YMMV / Dirty Harry

  • Alternative Character Interpretation: Many viewers agree with Harry's tough, aggressive methods, whereas others seem to find fascist undertones in the film.
  • Complete Monster: Charles Davis, better known as The Scorpio Killer, is a psychotic madman who kills for money, but mainly for his own amusement. After sniping a swimming woman, he demands $100,000 in payment or he will continue his killing spree. After he is foiled in another killing attempt, he murders a young boy by blowing off his face and then makes an attempt to kill a priest, killing a police officer in the process. He then kidnaps a 14-year-old girl and buries her alive, demanding a ransom in exchange for her life. The girl is implied to have been raped by characters in the film and in a letter from Scorpio in which he claims she has "nice tits" and a mole on her thigh. When Harry Callahan arrives with the money, Scorpio strikes him down and reveals that he was going to let the girl die anyways. The police find the girl, but are unable to save her life, finding her lifeless and naked. Scorpio's final gambit is to hold a school bus full of children hostage, planning to kill them all. Upon being foiled by Callahan, Scorpio threatens to shoot a young boy fishing. He finally attempts to shoot Callahan before being shot dead. Cowardly and sadistic, Scorpio provides a contrast with loose cannon cop Harry Callahan, who, despite his methods, ultimately aimed to give criminals apt punishments when the bureaucratic justice system wouldn't.
  • First Installment Wins: The first film is easily the one that has retained the greatest stature in pop culture, to the point that some people forget that "Go ahead, make my day" didn't originate from it.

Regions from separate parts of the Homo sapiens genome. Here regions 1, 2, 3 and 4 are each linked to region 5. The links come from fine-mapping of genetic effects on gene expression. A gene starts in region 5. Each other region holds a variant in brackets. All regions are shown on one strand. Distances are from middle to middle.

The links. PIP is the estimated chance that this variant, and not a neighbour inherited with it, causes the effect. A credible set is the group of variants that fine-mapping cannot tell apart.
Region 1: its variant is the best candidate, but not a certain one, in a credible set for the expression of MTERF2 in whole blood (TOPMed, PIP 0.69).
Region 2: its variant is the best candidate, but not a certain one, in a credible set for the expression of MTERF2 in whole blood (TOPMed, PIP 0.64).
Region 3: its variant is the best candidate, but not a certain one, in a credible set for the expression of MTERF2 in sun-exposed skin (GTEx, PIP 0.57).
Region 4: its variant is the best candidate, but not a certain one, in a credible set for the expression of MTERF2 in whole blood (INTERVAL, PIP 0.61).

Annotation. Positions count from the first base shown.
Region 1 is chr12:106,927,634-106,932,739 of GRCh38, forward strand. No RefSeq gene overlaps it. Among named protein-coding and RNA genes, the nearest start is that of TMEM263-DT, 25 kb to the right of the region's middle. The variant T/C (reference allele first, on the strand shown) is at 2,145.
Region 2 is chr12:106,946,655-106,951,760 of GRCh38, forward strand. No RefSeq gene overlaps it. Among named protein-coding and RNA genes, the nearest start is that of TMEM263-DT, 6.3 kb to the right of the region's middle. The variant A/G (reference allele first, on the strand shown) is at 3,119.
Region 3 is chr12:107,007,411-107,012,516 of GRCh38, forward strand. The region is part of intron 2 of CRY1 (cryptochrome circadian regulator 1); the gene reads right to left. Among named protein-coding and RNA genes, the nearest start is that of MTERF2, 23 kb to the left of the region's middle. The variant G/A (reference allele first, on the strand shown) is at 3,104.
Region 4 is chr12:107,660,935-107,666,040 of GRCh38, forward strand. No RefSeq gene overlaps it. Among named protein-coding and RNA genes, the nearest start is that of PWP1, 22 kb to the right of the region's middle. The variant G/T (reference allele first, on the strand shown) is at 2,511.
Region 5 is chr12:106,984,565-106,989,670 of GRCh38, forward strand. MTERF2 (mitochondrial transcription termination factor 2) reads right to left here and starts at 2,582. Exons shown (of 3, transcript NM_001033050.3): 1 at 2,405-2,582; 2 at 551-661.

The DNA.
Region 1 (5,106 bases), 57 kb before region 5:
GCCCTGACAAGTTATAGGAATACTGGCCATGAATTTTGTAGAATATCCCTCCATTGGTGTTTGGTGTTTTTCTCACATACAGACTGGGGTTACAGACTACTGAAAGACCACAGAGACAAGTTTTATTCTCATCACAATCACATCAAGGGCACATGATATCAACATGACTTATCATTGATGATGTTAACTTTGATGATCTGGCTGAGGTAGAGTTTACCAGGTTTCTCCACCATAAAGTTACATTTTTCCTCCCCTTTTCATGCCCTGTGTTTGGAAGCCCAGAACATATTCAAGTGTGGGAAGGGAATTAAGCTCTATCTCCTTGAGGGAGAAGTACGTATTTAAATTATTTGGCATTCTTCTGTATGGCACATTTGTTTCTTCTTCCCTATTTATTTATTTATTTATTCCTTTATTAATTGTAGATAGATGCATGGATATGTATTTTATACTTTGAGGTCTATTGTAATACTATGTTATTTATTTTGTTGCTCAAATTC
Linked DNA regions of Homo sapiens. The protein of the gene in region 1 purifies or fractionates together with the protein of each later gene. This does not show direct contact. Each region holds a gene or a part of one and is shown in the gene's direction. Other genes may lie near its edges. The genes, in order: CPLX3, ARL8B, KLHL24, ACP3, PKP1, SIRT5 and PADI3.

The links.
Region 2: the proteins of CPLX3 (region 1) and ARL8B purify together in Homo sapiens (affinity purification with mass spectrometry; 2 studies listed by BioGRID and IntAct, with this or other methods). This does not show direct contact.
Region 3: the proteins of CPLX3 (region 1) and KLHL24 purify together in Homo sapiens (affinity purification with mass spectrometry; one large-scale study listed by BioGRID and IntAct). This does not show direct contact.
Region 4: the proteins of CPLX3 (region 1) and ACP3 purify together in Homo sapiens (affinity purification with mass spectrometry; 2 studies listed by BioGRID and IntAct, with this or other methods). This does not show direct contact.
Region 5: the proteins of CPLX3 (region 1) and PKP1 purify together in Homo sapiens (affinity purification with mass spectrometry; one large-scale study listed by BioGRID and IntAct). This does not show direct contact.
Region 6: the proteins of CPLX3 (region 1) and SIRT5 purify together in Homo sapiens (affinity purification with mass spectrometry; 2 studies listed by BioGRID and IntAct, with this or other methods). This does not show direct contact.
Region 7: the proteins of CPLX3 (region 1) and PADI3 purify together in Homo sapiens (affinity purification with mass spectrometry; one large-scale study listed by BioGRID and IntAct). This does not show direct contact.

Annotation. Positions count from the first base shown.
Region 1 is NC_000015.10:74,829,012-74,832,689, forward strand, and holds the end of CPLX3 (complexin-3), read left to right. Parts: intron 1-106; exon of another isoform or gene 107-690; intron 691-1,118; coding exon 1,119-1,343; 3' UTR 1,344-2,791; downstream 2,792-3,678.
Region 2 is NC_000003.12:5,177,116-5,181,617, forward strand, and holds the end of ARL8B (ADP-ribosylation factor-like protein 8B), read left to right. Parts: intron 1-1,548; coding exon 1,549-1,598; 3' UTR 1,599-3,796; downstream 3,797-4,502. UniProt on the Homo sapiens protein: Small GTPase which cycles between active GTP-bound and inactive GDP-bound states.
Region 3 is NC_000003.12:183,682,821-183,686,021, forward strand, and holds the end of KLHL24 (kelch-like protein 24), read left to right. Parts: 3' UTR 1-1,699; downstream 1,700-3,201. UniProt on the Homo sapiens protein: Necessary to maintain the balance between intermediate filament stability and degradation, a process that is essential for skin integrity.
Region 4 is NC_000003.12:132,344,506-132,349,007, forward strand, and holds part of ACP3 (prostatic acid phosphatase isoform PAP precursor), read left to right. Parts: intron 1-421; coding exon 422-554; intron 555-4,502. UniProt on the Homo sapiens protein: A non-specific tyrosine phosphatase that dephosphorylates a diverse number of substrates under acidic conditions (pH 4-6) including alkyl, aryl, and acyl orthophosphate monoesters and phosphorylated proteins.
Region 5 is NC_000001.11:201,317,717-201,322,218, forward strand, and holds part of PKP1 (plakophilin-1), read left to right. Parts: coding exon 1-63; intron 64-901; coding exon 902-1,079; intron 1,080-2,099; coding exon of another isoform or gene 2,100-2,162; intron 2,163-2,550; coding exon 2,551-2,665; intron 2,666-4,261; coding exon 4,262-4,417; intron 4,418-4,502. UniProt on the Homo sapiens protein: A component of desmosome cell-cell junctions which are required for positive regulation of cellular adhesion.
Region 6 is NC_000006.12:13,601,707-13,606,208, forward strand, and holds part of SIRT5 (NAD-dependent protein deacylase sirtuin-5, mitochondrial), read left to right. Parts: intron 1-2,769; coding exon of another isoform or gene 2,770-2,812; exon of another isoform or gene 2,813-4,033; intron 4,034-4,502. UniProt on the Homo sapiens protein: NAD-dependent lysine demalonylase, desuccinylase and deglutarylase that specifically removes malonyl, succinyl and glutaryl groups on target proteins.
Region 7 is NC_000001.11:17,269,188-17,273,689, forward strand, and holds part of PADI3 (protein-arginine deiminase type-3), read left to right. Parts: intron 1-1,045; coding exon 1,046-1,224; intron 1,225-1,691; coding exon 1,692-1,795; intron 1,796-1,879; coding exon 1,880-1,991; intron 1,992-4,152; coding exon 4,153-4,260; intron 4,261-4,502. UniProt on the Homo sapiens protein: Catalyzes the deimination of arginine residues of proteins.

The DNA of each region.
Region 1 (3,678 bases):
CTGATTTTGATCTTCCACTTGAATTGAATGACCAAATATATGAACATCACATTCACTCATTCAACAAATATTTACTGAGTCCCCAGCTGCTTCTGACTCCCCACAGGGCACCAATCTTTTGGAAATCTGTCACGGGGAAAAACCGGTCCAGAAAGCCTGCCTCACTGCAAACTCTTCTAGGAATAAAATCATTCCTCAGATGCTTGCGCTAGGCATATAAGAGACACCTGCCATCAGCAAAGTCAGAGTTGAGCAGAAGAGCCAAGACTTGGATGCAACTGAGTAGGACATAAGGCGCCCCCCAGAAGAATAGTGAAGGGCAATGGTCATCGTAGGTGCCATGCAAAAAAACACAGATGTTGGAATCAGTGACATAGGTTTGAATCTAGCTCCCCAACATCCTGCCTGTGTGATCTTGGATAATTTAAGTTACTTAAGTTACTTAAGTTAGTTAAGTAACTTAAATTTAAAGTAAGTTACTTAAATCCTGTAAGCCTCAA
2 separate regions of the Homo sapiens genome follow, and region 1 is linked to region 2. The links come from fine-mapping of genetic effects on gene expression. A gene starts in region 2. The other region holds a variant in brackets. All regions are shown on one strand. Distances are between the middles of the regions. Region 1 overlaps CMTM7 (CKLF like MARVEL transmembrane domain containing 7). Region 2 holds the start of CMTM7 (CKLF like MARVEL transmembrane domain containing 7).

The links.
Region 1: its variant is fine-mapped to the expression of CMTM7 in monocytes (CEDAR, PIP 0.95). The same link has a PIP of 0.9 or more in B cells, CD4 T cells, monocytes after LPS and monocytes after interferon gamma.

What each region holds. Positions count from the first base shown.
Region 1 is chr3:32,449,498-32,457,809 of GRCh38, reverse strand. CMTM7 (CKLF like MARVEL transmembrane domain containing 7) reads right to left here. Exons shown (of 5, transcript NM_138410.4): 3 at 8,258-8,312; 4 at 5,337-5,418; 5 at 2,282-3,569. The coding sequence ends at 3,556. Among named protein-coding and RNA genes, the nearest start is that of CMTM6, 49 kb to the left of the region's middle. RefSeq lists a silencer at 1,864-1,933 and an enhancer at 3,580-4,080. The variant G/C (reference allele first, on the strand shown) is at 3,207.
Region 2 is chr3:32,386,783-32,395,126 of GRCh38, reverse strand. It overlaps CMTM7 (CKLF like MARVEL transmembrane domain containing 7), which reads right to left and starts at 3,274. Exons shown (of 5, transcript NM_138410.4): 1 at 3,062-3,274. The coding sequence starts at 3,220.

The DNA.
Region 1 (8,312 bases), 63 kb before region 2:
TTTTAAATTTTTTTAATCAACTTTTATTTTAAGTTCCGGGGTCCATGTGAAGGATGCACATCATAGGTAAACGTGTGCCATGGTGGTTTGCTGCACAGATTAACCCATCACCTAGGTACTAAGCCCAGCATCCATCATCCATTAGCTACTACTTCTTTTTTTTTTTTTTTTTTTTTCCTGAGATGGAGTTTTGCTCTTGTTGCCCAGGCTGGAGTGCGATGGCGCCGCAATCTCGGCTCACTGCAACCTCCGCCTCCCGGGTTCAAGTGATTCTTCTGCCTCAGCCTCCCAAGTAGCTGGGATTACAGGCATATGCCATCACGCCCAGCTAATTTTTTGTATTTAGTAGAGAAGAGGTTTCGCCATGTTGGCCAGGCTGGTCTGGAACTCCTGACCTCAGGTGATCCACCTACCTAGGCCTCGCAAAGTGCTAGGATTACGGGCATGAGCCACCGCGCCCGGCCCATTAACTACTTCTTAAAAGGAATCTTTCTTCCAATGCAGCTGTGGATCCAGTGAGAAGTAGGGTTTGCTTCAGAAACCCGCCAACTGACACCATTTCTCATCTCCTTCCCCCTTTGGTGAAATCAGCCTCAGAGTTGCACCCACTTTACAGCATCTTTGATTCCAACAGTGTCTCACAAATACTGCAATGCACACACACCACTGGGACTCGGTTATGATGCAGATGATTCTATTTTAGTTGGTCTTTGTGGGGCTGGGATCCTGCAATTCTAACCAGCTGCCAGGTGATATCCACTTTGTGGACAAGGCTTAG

• Moral Event Horizon: Scorpio crosses the line when he gleefully shoots children.
  • Most Wonderful Sound: Harry's gun firing. So much that it was used in The Terminator (Orion Pictures version), Death Wish 3 (Paul Kersey's .475 Wildey Magnum), Young Indiana Jones, Code of Silence, Lethal Enforcers (the player's default gun), DonPachi (when the game tallies up the player's bomb stock), Resident Evil (Barry Burton's gun in the FMV intro), and Project X Zone (Mii Koryuji's Dragon Jewel rifle in the opening).
  • Narm: The Dirty Harry franchise has had its unintentionally funny moments:
  • Never Live It Down: Andy Robinson had to change his address after receiving a lot of death threats following his performance as Scorpio.
  • Referenced by...: In Ferris Bueller's Day Off, Grace tells Ed Rooney that he sounded like Dirty Harry when he declared he had to put an end to Ferris's supposed bad influence on the student body. He briefly tries to make his best Dirty Harry face, then shakes it off and sincerely thanks her for her flattery.
  • Sequelitis: General consensus seems to be that each film is successively weaker than the last, although there are some who argue that Sudden Impact is better than The Enforcer was.
  • Tear Jerker: The mother of Charlie Russell reacting to her son's brutal murder, mentioning that he was only 10 years old. You want to give the poor woman a hug. Plus, the discovery of Anne Mary Deacon's naked corpse.
  • What Do You Mean, It's Not Political?: Despite Siegel and Eastwood disavowing any political intent, Dirty Harry was extremely controversial when released. Critics (notably Pauline Kael) attacked it as a "fascist" endorsement of police brutality, the ACLU and other liberal organizations picketed its premiere, and the press savaged it both for its alleged politics and graphic violence. However, this backlash redounded to its benefit, as conservative viewers (including police organizations and Richard Nixon, who invited Eastwood to the White House after seeing it) loved the movie for the same reasons liberals hated it.